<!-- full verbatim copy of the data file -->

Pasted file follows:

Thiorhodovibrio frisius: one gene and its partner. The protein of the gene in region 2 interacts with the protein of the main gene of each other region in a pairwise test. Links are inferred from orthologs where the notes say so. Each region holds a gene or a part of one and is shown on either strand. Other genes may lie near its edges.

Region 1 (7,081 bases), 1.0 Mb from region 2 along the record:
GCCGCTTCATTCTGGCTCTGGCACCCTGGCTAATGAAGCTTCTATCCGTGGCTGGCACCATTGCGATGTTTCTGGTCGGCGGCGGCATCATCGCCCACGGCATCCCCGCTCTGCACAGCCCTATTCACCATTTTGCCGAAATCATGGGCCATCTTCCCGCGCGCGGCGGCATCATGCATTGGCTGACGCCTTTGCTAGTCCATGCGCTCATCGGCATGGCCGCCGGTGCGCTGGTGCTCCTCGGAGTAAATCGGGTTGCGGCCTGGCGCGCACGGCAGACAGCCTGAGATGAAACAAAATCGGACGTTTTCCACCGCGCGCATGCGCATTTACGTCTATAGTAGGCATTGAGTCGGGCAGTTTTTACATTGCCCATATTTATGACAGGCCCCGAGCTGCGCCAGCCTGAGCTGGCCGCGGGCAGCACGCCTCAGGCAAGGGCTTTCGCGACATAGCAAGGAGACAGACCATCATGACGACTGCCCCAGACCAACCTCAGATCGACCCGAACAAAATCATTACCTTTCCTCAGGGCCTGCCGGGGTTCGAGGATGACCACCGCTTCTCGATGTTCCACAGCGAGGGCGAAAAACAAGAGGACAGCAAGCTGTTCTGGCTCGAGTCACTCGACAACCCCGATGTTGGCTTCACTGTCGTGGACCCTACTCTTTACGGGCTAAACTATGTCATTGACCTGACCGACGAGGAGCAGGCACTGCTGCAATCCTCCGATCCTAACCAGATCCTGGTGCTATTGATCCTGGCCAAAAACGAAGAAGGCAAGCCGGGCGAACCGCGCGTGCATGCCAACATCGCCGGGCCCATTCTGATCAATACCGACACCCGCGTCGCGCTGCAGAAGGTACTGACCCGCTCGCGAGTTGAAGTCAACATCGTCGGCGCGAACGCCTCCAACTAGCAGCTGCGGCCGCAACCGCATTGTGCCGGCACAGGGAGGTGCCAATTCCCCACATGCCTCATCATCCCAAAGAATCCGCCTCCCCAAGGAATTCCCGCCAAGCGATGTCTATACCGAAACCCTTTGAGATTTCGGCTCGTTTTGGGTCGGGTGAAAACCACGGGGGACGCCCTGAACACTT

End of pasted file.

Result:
Thiorhodovibrio frisius: one gene and its partner. The protein of the gene in region 2 interacts with the protein of the main gene of each other region in a pairwise test. Links are inferred from orthologs where the notes say so. Each region holds a gene or a part of one and is shown on either strand. Other genes may lie near its edges.

Region 1 (7,081 bases), 1.0 Mb from region 2 along the record:
GCCGCTTCATTCTGGCTCTGGCACCCTGGCTAATGAAGCTTCTATCCGTGGCTGGCACCATTGCGATGTTTCTGGTCGGCGGCGGCATCATCGCCCACGGCATCCCCGCTCTGCACAGCCCTATTCACCATTTTGCCGAAATCATGGGCCATCTTCCCGCGCGCGGCGGCATCATGCATTGGCTGACGCCTTTGCTAGTCCATGCGCTCATCGGCATGGCCGCCGGTGCGCTGGTGCTCCTCGGAGTAAATCGGGTTGCGGCCTGGCGCGCACGGCAGACAGCCTGAGATGAAACAAAATCGGACGTTTTCCACCGCGCGCATGCGCATTTACGTCTATAGTAGGCATTGAGTCGGGCAGTTTTTACATTGCCCATATTTATGACAGGCCCCGAGCTGCGCCAGCCTGAGCTGGCCGCGGGCAGCACGCCTCAGGCAAGGGCTTTCGCGACATAGCAAGGAGACAGACCATCATGACGACTGCCCCAGACCAACCTCAGATCGACCCGAACAAAATCATTACCTTTCCTCAGGGCCTGCCGGGGTTCGAGGATGACCACCGCTTCTCGATGTTCCACAGCGAGGGCGAAAAACAAGAGGACAGCAAGCTGTTCTGGCTCGAGTCACTCGACAACCCCGATGTTGGCTTCACTGTCGTGGACCCTACTCTTTACGGGCTAAACTATGTCATTGACCTGACCGACGAGGAGCAGGCACTGCTGCAATCCTCCGATCCTAACCAGATCCTGGTGCTATTGATCCTGGCCAAAAACGAAGAAGGCAAGCCGGGCGAACCGCGCGTGCATGCCAACATCGCCGGGCCCATTCTGATCAATACCGACACCCGCGTCGCGCTGCAGAAGGTACTGACCCGCTCGCGAGTTGAAGTCAACATCGTCGGCGCGAACGCCTCCAACTAGCAGCTGCGGCCGCAACCGCATTGTGCCGGCACAGGGAGGTGCCAATTCCCCACATGCCTCATCATCCCAAAGAATCCGCCTCCCCAAGGAATTCCCGCCAAGCGATGTCTATACCGAAACCCTTTGAGATTTCGGCTCGTTTTGGGTCGGGTGAAAACCACGGGGGACGCCCTGAACACTT